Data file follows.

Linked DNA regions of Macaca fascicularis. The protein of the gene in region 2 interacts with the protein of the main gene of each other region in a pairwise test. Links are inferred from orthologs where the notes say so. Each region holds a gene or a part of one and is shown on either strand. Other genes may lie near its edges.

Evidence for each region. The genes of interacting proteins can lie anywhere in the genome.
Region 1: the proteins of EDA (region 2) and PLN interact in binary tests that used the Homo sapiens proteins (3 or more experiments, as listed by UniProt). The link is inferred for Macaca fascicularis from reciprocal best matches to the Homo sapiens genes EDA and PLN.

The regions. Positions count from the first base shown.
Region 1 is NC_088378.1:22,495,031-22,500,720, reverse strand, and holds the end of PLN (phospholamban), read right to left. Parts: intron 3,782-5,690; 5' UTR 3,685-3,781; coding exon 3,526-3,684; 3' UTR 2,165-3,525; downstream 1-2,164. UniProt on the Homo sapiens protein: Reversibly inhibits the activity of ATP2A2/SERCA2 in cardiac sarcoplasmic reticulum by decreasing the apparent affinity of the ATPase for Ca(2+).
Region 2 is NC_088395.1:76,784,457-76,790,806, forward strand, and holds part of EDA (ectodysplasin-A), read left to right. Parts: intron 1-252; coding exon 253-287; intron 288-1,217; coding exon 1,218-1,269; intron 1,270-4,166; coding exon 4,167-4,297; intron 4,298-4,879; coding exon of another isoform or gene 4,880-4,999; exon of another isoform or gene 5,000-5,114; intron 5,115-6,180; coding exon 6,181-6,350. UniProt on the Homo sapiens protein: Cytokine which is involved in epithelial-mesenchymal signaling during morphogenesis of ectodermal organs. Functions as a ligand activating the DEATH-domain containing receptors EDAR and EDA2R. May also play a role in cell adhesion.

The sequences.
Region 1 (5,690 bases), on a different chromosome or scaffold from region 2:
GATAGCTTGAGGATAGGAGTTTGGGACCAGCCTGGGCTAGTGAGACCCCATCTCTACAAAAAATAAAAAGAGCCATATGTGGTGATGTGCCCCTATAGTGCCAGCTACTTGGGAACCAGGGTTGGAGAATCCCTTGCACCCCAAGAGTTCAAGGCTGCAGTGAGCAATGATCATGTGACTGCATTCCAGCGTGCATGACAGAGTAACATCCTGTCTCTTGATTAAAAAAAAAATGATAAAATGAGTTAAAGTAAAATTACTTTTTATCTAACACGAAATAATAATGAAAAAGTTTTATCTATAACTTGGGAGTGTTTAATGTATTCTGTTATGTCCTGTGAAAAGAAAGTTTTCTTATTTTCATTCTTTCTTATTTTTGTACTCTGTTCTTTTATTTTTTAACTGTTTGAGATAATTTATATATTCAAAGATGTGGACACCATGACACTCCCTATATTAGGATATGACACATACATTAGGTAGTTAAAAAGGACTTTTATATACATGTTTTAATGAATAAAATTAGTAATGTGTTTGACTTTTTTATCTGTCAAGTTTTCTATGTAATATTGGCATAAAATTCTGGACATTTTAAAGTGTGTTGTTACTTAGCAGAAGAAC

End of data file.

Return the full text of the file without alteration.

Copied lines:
Linked DNA regions of Macaca fascicularis. The protein of the gene in region 2 interacts with the protein of the main gene of each other region in a pairwise test. Links are inferred from orthologs where the notes say so. Each region holds a gene or a part of one and is shown on either strand. Other genes may lie near its edges.

Evidence for each region. The genes of interacting proteins can lie anywhere in the genome.
Region 1: the proteins of EDA (region 2) and PLN interact in binary tests that used the Homo sapiens proteins (3 or more experiments, as listed by UniProt). The link is inferred for Macaca fascicularis from reciprocal best matches to the Homo sapiens genes EDA and PLN.

The regions. Positions count from the first base shown.
Region 1 is NC_088378.1:22,495,031-22,500,720, reverse strand, and holds the end of PLN (phospholamban), read right to left. Parts: intron 3,782-5,690; 5' UTR 3,685-3,781; coding exon 3,526-3,684; 3' UTR 2,165-3,525; downstream 1-2,164. UniProt on the Homo sapiens protein: Reversibly inhibits the activity of ATP2A2/SERCA2 in cardiac sarcoplasmic reticulum by decreasing the apparent affinity of the ATPase for Ca(2+).
Region 2 is NC_088395.1:76,784,457-76,790,806, forward strand, and holds part of EDA (ectodysplasin-A), read left to right. Parts: intron 1-252; coding exon 253-287; intron 288-1,217; coding exon 1,218-1,269; intron 1,270-4,166; coding exon 4,167-4,297; intron 4,298-4,879; coding exon of another isoform or gene 4,880-4,999; exon of another isoform or gene 5,000-5,114; intron 5,115-6,180; coding exon 6,181-6,350. UniProt on the Homo sapiens protein: Cytokine which is involved in epithelial-mesenchymal signaling during morphogenesis of ectodermal organs. Functions as a ligand activating the DEATH-domain containing receptors EDAR and EDA2R. May also play a role in cell adhesion.

The sequences.
Region 1 (5,690 bases), on a different chromosome or scaffold from region 2:
GATAGCTTGAGGATAGGAGTTTGGGACCAGCCTGGGCTAGTGAGACCCCATCTCTACAAAAAATAAAAAGAGCCATATGTGGTGATGTGCCCCTATAGTGCCAGCTACTTGGGAACCAGGGTTGGAGAATCCCTTGCACCCCAAGAGTTCAAGGCTGCAGTGAGCAATGATCATGTGACTGCATTCCAGCGTGCATGACAGAGTAACATCCTGTCTCTTGATTAAAAAAAAAATGATAAAATGAGTTAAAGTAAAATTACTTTTTATCTAACACGAAATAATAATGAAAAAGTTTTATCTATAACTTGGGAGTGTTTAATGTATTCTGTTATGTCCTGTGAAAAGAAAGTTTTCTTATTTTCATTCTTTCTTATTTTTGTACTCTGTTCTTTTATTTTTTAACTGTTTGAGATAATTTATATATTCAAAGATGTGGACACCATGACACTCCCTATATTAGGATATGACACATACATTAGGTAGTTAAAAAGGACTTTTATATACATGTTTTAATGAATAAAATTAGTAATGTGTTTGACTTTTTTATCTGTCAAGTTTTCTATGTAATATTGGCATAAAATTCTGGACATTTTAAAGTGTGTTGTTACTTAGCAGAAGAAC